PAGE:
Origin of indignantClassical Latin indignans, present participle of indignari, to consider as unworthy or improper, be displeased at from in-, not + dignari, to deem worthy from dignus, worthy: see dignity
An indignant boy.
An example of indignant is a person who is disgusted by an act of prejudice that she just saw committed.
Origin of indignantLatin indignāns indignant- present participle of indignārī to be indignant from indignus unworthy ; see indign .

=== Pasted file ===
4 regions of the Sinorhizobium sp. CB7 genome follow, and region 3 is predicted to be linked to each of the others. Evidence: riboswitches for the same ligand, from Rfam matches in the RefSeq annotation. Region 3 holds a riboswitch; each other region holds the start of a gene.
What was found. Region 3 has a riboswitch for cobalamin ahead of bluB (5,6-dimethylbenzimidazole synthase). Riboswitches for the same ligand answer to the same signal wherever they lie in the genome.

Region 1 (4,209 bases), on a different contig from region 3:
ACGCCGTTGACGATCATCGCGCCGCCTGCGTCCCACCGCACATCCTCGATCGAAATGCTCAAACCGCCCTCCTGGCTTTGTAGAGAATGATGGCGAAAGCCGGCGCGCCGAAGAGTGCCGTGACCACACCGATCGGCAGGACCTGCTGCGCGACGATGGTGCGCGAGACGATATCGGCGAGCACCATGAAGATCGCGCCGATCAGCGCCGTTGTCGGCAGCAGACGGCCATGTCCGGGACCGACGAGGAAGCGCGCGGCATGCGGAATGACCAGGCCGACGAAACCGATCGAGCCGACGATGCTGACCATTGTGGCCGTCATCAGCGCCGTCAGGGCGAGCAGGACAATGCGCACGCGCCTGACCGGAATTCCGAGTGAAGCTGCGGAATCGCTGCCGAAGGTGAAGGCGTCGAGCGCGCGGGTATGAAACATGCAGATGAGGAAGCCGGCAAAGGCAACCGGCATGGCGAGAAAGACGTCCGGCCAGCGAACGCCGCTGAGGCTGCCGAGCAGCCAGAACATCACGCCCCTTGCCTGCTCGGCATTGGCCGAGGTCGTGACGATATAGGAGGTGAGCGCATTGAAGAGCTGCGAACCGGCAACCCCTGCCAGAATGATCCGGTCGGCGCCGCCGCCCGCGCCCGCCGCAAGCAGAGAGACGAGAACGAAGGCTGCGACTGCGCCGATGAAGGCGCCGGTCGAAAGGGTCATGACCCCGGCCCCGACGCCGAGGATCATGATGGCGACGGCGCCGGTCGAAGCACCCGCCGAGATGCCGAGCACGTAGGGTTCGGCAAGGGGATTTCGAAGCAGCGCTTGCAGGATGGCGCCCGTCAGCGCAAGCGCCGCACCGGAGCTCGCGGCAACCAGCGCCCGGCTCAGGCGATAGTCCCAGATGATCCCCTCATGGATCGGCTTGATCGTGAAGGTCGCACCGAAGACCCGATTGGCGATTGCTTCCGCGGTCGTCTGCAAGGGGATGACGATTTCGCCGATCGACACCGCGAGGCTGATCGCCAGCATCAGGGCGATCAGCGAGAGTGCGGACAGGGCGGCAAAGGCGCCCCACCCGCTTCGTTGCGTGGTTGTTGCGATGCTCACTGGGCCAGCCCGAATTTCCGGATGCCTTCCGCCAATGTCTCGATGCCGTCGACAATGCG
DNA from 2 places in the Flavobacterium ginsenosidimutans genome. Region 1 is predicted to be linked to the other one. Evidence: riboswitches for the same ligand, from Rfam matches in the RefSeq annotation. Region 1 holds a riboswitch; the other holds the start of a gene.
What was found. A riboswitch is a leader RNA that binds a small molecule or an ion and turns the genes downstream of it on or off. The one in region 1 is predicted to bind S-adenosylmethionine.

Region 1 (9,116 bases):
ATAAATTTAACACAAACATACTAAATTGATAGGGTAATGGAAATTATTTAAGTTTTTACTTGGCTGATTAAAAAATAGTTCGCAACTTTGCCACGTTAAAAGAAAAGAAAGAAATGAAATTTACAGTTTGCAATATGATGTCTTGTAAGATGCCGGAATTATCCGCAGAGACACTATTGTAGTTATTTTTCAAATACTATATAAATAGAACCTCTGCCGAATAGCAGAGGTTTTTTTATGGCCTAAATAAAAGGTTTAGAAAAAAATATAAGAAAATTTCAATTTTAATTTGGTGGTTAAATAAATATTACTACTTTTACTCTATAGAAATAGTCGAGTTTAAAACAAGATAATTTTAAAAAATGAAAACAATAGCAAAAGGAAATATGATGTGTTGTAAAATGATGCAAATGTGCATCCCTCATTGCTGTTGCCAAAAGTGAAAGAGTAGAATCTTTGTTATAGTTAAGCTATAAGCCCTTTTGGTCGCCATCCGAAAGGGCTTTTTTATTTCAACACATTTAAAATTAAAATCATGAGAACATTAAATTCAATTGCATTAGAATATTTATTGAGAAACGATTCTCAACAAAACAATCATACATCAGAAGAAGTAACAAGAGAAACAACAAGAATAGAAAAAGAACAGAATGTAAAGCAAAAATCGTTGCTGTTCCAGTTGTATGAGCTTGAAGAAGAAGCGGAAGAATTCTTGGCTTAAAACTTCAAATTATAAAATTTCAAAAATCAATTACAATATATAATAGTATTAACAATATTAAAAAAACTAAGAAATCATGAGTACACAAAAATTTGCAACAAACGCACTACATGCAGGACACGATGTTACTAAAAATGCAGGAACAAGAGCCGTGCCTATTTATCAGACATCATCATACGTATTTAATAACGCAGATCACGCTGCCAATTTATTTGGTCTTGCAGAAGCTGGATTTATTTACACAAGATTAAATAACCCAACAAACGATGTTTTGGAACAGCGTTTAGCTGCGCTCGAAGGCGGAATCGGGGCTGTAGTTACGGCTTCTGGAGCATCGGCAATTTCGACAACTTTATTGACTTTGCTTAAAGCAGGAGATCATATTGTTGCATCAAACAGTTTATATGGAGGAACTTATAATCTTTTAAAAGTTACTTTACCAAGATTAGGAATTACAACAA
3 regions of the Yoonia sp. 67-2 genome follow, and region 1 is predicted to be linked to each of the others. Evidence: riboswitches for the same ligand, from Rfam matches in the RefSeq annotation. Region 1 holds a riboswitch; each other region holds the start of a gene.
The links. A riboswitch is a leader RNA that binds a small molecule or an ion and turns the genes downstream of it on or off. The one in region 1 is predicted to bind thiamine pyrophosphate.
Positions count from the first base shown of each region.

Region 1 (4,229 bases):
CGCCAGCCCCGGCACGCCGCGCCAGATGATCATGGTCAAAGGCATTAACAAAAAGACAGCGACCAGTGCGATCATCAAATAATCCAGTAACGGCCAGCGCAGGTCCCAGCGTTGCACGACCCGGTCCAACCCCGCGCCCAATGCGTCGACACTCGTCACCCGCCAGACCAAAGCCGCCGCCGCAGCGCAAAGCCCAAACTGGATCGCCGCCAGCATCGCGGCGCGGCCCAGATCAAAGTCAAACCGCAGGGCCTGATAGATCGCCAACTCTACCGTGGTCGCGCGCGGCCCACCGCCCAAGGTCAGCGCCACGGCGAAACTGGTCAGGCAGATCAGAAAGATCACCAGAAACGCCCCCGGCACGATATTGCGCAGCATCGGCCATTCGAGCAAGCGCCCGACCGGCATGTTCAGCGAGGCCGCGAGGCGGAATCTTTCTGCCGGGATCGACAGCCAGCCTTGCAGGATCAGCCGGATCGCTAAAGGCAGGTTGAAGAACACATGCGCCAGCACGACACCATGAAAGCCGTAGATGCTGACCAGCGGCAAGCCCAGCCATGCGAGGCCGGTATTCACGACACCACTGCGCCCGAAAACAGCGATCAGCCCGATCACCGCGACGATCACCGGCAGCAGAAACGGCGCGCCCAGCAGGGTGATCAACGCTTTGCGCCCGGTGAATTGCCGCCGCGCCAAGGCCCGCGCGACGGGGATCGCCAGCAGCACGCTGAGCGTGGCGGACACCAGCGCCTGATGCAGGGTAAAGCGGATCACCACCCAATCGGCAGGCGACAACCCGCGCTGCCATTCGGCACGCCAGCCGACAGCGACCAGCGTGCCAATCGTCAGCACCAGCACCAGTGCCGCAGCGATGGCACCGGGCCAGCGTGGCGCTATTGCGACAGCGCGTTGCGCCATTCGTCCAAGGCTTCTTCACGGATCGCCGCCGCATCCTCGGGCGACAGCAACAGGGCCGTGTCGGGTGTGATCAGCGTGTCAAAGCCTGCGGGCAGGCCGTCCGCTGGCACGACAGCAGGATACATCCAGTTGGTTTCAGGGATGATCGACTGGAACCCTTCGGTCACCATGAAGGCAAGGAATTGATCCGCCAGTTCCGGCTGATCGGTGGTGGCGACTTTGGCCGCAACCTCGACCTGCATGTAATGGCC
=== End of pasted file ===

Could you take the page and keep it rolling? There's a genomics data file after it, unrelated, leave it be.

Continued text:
(comparative more indignant, superlative most indignant)
From Latin indignans, present participle of indignari (“to consider as unworthy, be angry or displeased at”), from in- (“privative”) + dignari (“to consider as worthy”), from dignus (“worthy”).
- He gave an indignant reply.
- She gave an indignant response.
- It was an indignant, nationwide protest.
- He was indignant at the idea of valuing honor above life, calling the whole notion nonsense.
- I was getting indignant at being asked what I thought were stupid questions by him.